PoSSUM Tests Food Preparation in Microgravity with Mission Space Food Cooking food in outer space is no easy feat. While space tourism and human missions to the Moon and to Mars are becoming a reality, preparing delicious meals to serve to astronauts and space tourists has never before been attempted; however, Mission: Space Food, LLC (MSF) has a mandate to create delicious food for space travel and is inventing the technology to enable Michelin star dining in weightlessness in order to make meals a more enticing experience for space crews. There are interesting new tools that need to be developed in order to cook food in reduced gravity. For example, open skillets won’t in space work because the food and oils will free float everywhere. Even simple cooking tasks are not easily performed in space: How do you flip a burger? How do you sprinkle on salt? How do you pour gravy? The CEO of MSF, Shahreen Reza, believes that these problems can all be solved, with some culinary ingenuity and scientific experimentation, and has partnered with Project PoSSUM to fly its food and equipment in reduced gravity. Last October, MSF participated in Project’s PoSSUM Phase V Parabolic Flight campaign with the National Research Council of Canada and Integrated Spaceflight Services, LLC. The purpose of the MSF experiment was to gain experience and intuition of how everyday food items behave in near freefall in order to start designing space cookware, utensils, and recipes. The MSF payload was developed by Dr. Aaron H. Persad, an NSERC Postdoctoral Fellow in the Mechanical Engineering Department at the Massachusetts Institute of Technology. The payload consisted of a modified transparent plastic desiccant container into which food items were placed. A GoPro camera was used to record the behaviour of the food items during the 2G-0G-2G transitions aboard the NRC's Flacon-20 reduced gravity aircraft. Reza says that, “food items for this payload were carefully selected for their shapes, structures, texture, color, and moisture content: grape tomatoes, raw broccoli, strands of baby carrots, cuts of red and green peppers, a slice of lemon, croutons, and a serving of soft egg noodle.” The payload made for the most colorful payload aboard the aircraft. Dr. Persad’s hypothesis is that "wet" food items (i.e., sliced peppers, carrots, lemon slice,) would stick to the container due to the adhesion force of water, but “dry” items (such as raw broccoli, croutons and grape tomatoes) would free float and bounce off the walls. The noodles, he hypothesized, would stay aggregated since the strands were likely intertwined (i.e. interlocked). In the actual flight, some interesting, and even surprising results, were made: during a full parabola maneuver, the food items were described by the PoSSUM flight crew as appearing as though they were in a blender. The GoPro footage shows that the grape tomatoes and croutons were the first to “free float”, but negative-g’s (i.e. downward acceleration of the aircraft) in the parabolic maneuver forced those items against the top container lid. The noodles stayed aggregated, but also acted as a net catching some crouton bits and green beans preventing them from free floating too far on their own. Surprisingly, the lemon slice also free floated, perhaps because it wasn’t moist enough to adhere strongly to the container. Another surprise was how strongly the carrots remained stuck to the bottom of the container: the carrots were the only food items to not free float, even in negative-g. The MSF team hopes to use these newly found results to design innovative culinary experiences in the weightless environment. The next MSF payload is scheduled to fly in Project PoSSUM’s next flight campaign in October 2019 from Ottawa, Canada.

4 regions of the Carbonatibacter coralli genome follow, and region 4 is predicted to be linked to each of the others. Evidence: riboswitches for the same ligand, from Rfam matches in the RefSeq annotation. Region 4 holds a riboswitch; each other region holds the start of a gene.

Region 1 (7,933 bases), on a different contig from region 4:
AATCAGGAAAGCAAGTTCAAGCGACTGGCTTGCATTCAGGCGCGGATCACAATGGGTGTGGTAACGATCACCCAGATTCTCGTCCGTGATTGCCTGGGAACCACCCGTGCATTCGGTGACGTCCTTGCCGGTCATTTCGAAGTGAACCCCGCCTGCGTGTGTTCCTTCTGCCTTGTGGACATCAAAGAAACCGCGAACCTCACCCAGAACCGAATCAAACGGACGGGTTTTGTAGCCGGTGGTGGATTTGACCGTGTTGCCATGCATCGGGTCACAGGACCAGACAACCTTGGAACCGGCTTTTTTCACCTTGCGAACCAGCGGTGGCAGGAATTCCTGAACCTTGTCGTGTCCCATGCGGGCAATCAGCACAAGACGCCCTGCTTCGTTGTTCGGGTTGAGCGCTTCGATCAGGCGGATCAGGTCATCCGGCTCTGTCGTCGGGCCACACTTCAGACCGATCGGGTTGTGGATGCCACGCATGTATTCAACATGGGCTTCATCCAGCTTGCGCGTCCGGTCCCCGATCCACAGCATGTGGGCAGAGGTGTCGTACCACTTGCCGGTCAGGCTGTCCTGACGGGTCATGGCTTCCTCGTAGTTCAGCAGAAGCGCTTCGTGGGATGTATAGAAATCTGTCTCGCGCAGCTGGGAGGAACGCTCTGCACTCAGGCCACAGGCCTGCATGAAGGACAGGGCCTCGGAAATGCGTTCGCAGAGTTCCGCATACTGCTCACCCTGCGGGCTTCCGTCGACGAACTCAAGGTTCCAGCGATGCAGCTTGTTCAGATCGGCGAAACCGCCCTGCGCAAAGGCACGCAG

PMC-Turbo Camera Flies over Antarctica to image noctilucent cloud dynamics McMurdo, Antarctica - NASA’s PMC Turbo Mission, a $1.4M NASA-funded high-altitude balloon experiment led by PoSSUM Chief Scientist Dr. Dave Fritts, continued its success with a follow-on launch of one of its seven camera systems as a piggyback experiment onboard NASA’s SuperTIGER mission. After a circumnavigation of the Antarctic continent, the PMC-Turbo camera was successfully recovered on the Ross Ice Sheet. The team hopes that the imagery obtained of noctilucent clouds will help scientists compare the small-scale dynamics and signatures of turbulence and instability visible in the mesosphere over the southern polar region with those obtained in the northern hemisphere throughout last July’s successful PMC-Turbo mission. “Dynamics of the mesosphere are largely driven by gravity waves that transport energy from the lower atmosphere and break in the upper atmosphere, much like waves on a beach’, said PoSSUM Executive Director and PMC-Turbo Co-Principal Investigator Dr. Jason Reimuller, “The differences in the topography and weather patterns in the Antarctic region can produce a different climate in the mesosphere than observed in the northern polar region” The host payload, called the Super Trans-Iron Galactic Element Recorder (SuperTIGER), is designed to study rare heavy nuclei, which hold clues about where and how cosmic rays attain speeds up to nearly the speed of light. Last July, PMC-Turbo launched from Kiruna, Sweden and landed safely in Western Nunavut, Canada five days later after successfully performing the first dedicated high-altitude observations of the atmospheric dynamics leading to turbulence in Earth’s mesosphere. The PMC-Turbo camera systems are able to image mesospheric dynamics by imaging the small-scale structures of noctilucent clouds using specialized camera systems. Noctilucent clouds (also known as Polar Mesospheric Clouds, or PMCs, when viewed from space) are the highest clouds observed on Earth, typically forming at altitudes near 83km in the summertime at high latitudes in both hemispheres. They are of particular interest as their presence is believed to be a “miner’s canary” for climate change at high altitudes.